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"WE ARE HERE"

On the Fourth of July 1917, an American Army officer, Charles Stanton, stood in for General Pershing at a ceremony in Paris. The occasion, as the date suggests, was America’s Independence celebration, the Fourth of July. But it was not in America; it was in Paris, 1917, in a city and a country torn by the First World War. The location in Paris was a cemetery, specifically the tomb of the Marquis de Lafayette. Lafayette, as you know, was a French soldier who had come to America a century and half earlier and had played a key role in helping the colonies gain their freedom.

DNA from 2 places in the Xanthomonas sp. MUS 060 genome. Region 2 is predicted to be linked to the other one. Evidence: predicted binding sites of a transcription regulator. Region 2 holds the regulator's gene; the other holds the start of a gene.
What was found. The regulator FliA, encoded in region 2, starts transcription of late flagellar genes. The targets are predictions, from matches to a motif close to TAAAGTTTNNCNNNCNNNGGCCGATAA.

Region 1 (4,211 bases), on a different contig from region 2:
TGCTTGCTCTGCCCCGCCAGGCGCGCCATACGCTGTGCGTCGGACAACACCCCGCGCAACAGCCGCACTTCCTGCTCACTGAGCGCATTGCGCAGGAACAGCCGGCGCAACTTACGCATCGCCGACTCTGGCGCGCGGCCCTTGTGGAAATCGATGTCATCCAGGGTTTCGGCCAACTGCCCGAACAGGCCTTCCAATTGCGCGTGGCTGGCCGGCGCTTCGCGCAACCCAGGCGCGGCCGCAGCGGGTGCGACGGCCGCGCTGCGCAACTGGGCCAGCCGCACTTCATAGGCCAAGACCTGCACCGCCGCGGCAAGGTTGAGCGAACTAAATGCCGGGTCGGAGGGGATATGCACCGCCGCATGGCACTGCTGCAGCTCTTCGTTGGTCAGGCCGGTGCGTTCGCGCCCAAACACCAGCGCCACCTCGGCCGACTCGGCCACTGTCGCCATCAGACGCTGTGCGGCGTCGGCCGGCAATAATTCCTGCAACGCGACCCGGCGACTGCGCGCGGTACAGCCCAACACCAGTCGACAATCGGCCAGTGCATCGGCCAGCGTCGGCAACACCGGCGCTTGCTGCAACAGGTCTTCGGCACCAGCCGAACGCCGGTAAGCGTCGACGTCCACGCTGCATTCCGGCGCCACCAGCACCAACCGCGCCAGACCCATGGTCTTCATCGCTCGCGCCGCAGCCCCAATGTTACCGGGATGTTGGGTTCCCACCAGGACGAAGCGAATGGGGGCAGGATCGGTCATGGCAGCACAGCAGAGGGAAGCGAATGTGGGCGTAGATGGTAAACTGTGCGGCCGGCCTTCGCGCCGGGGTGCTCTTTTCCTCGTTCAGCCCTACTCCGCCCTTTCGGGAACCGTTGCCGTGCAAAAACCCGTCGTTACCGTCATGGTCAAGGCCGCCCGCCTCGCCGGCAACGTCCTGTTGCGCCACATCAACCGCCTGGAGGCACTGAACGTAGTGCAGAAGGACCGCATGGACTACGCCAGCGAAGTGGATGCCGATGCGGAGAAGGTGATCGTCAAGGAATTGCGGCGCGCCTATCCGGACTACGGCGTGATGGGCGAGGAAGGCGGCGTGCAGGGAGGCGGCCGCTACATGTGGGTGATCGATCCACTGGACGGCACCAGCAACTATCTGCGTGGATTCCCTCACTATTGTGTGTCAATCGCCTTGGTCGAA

Now, at Lafayette’s tomb, in Lafayette’s devastated land, the sons of his American achievement had arrived to push back the forces of tyranny. Stanton, as spokesman for the American Expeditionary Force, drew back his shoulders, saluted the general’s tomb, and announced, "Lafayette, we are here."

What did he mean? Lafayette had helped us, back in history; we are here now to do what we can do for his country. Lafayette, you did something for us; it inspires us now, at his tomb, to do something for him, for his people. "Lafayette, we are here."

Were you there when they crucified my Lord? No, but, Christ Jesus, we are here, to be like You in Your death. To put to death all of our pretensions and falsehoods, just let them go. We are here, to repent. Christ Jesus, we are here.

Source: From a sermon by Joseph Smith, "Were You There? No, But We Are Here" 2/21/2009

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